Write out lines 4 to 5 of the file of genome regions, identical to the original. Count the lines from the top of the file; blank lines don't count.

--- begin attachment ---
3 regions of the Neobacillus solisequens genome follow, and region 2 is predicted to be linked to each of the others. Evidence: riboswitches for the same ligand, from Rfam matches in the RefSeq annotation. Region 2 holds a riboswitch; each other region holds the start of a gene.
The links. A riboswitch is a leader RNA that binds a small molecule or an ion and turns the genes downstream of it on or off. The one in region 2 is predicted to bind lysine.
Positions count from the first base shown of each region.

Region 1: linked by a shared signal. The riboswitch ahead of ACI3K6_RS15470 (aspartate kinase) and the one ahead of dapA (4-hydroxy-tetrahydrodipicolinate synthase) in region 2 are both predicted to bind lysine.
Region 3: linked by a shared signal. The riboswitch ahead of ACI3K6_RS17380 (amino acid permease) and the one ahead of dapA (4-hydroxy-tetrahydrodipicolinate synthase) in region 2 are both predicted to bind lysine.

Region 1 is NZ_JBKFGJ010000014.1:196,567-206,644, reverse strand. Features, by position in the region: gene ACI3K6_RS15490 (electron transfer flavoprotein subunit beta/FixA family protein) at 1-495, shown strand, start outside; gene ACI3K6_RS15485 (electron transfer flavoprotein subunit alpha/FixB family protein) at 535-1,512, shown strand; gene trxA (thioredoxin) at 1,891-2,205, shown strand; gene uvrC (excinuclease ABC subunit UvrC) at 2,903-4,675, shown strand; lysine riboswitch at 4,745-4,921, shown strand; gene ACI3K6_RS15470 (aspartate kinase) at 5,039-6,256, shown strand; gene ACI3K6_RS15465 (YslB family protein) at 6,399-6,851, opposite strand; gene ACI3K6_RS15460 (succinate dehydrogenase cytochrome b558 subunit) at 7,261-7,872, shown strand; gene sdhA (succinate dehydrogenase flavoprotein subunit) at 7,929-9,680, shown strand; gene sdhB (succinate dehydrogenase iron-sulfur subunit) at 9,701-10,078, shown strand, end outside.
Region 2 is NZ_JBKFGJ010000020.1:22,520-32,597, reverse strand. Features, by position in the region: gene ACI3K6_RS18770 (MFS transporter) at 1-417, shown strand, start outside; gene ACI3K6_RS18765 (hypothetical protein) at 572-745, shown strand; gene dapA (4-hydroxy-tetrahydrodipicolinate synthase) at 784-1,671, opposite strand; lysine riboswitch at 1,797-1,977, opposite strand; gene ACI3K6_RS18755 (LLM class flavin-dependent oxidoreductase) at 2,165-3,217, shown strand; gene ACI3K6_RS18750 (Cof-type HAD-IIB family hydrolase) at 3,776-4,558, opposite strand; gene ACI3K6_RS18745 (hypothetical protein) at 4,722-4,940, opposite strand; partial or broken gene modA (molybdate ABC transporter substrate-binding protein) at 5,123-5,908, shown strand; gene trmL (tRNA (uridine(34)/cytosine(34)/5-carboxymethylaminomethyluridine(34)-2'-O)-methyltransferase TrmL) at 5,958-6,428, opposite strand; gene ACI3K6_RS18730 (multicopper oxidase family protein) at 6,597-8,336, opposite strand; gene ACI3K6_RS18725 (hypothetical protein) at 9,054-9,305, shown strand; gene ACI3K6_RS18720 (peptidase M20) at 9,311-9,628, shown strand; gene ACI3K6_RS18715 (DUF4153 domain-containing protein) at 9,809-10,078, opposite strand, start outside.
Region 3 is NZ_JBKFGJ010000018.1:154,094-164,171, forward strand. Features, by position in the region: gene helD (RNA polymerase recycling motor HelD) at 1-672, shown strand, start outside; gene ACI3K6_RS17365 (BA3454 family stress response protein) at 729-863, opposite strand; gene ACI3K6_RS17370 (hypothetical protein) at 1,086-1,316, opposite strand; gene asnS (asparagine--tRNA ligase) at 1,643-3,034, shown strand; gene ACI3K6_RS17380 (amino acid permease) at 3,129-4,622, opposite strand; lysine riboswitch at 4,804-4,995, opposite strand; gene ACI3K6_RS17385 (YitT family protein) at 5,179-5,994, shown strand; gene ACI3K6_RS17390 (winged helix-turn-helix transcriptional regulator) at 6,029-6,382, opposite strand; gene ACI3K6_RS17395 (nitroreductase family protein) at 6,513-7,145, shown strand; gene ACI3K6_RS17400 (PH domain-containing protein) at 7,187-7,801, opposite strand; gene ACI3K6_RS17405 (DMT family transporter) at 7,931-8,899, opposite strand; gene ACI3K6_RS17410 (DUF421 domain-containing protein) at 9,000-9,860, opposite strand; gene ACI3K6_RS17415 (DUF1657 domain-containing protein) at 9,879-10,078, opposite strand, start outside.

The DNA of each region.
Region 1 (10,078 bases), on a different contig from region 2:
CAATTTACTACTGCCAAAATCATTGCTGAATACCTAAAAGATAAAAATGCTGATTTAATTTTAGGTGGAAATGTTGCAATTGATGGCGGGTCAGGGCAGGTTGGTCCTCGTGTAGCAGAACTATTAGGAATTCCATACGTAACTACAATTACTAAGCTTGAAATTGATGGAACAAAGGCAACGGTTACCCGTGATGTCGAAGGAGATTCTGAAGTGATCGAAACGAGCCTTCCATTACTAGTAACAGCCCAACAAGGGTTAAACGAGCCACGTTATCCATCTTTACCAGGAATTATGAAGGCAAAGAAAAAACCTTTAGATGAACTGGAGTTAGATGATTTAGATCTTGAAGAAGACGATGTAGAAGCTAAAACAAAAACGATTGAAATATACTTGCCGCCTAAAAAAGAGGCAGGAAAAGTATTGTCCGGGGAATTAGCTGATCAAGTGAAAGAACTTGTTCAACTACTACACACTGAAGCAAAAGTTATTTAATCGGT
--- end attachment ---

Region 1: linked by a shared signal. The riboswitch ahead of ACI3K6_RS15470 (aspartate kinase) and the one ahead of dapA (4-hydroxy-tetrahydrodipicolinate synthase) in region 2 are both predicted to bind lysine.
Region 3: linked by a shared signal. The riboswitch ahead of ACI3K6_RS17380 (amino acid permease) and the one ahead of dapA (4-hydroxy-tetrahydrodipicolinate synthase) in region 2 are both predicted to bind lysine.